This is very cool, especially when NAT and port forwarding are concerned: you can safely forward traffic to an IP and know that it will always reach the specific computer. My dad's router didn't have this feature, and sometimes after a power interruption, if he's unlucky, his computer won't get the IP he had before -- the one that has some ports his computer needs forwarded to it -- and he's boned. This “PC Database” feature would solve that.

One small issue is that while the BAR-SD showed computer names and WAP identifiers in its list of connected systems, the BARF-X2 does not. )-:

So, things worked just fine with the new router, but I was still wondering if I should put my Vonage VoIP modem (Motorola VG1005v) between the ISP and my router, or just as a client of the router. It's simpler for me to just put it as a client of my router, but there are some benefits to putting it inline before the router. One is that it will give voice traffic priority over data traffic. However, while that might make an important difference on a small DSL/Cable pipe, it's not relevant on my 50 Mbit uplink (it's advertised as 100 Mbit, but a speed test got only about half that).

Another benefit of putting the VoIP modem first is that I used its MAC address when signing up for a fixed public IP from my ISP. Currently, I get up to 5 private addresses (the whole building is behind NAT), but once they get the paperwork I sent in the other day, they'll give me a public IP .... but only when the device I registered connects. In a fit of stupidness the other day, I'd given the VoIP modem's MAC address. If I put the router first, I'll continue to get the private addresses.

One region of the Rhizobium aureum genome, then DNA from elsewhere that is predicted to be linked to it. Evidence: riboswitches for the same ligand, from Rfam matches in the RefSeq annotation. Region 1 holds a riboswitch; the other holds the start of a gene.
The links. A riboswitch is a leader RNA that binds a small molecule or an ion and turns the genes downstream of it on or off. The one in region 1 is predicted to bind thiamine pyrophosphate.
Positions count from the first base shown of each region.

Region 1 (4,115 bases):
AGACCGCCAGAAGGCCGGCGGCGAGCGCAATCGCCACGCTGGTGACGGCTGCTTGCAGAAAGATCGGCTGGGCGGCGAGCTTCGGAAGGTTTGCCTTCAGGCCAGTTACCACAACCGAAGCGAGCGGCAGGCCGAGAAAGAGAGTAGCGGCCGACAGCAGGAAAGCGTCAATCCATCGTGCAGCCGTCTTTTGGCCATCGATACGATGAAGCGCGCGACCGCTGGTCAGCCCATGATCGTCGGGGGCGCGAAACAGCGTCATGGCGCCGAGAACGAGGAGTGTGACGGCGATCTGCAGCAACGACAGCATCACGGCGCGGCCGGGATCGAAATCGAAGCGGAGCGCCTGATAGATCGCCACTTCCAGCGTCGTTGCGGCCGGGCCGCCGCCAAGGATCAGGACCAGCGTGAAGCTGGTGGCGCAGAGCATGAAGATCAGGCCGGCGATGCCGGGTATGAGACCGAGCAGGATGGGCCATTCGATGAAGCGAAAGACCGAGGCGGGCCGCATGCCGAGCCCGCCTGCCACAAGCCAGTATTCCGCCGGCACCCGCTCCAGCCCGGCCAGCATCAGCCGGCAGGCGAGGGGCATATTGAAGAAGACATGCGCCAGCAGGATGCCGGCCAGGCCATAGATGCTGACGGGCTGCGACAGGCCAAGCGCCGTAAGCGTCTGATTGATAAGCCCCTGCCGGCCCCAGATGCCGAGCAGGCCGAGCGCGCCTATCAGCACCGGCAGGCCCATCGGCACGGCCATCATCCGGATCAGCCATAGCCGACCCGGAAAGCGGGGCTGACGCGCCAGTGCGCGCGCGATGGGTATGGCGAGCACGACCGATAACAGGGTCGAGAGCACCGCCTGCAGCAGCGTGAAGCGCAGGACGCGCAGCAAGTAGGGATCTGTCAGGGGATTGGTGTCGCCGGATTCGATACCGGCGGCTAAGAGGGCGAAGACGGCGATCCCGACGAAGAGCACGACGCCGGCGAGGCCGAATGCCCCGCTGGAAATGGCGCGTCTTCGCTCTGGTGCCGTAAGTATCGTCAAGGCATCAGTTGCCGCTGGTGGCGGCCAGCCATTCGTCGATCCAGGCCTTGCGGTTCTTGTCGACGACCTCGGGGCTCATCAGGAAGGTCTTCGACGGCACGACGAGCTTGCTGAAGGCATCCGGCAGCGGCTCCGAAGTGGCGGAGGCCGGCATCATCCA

While rummaging around the VoIP modem's configuration screens, I turned off the “DHCP/NAT on LAN Port” feature. I had an idea what it would do, but wasn't quite sure, so gave it a try. In one sense, the result was as I expected -- putting things downstream of it connected to my ISP as if it wasn't there. What I didn't (and still don't) know is how the modem itself connects in this situation. I suppose it's a DHCP client itself, consuming an IP, but I don't really know.

Anyway, I then ran into the problem of how to turn the DHCP/NAT back on. To do that, I needed to access its menus (at the fixed address of 192.168.102.1, via its LAN port), but since my ISP was giving me address like 172.16.126.241 (and I was getting those even when connected downstream via the LAN port), I felt pretty stuck.

Fast-forward several hours of futzing around and I finally figured it out: Hooked things up as ISP -> Router -> VoIP -> Computer and set my router to 192.168.102.5. I was then able to see 192.168.102.1 (the Motorola VoIP modem) from the computer, and turn DHCP/NAT back on. Ugh. Then set the router back to 192.168.1.1 where I like it, and reconfigure things so that the VoIP Modem is a simple client of my router, as are all my computers (and nothing is downstream from the VoIP modem)

By the way, why did I care about turning DHCP/NAT back on? In case we bring it with us somewhere, we want to be able to put it inline with our single-IP connection and still connect with a computer plugged into the back of the modem.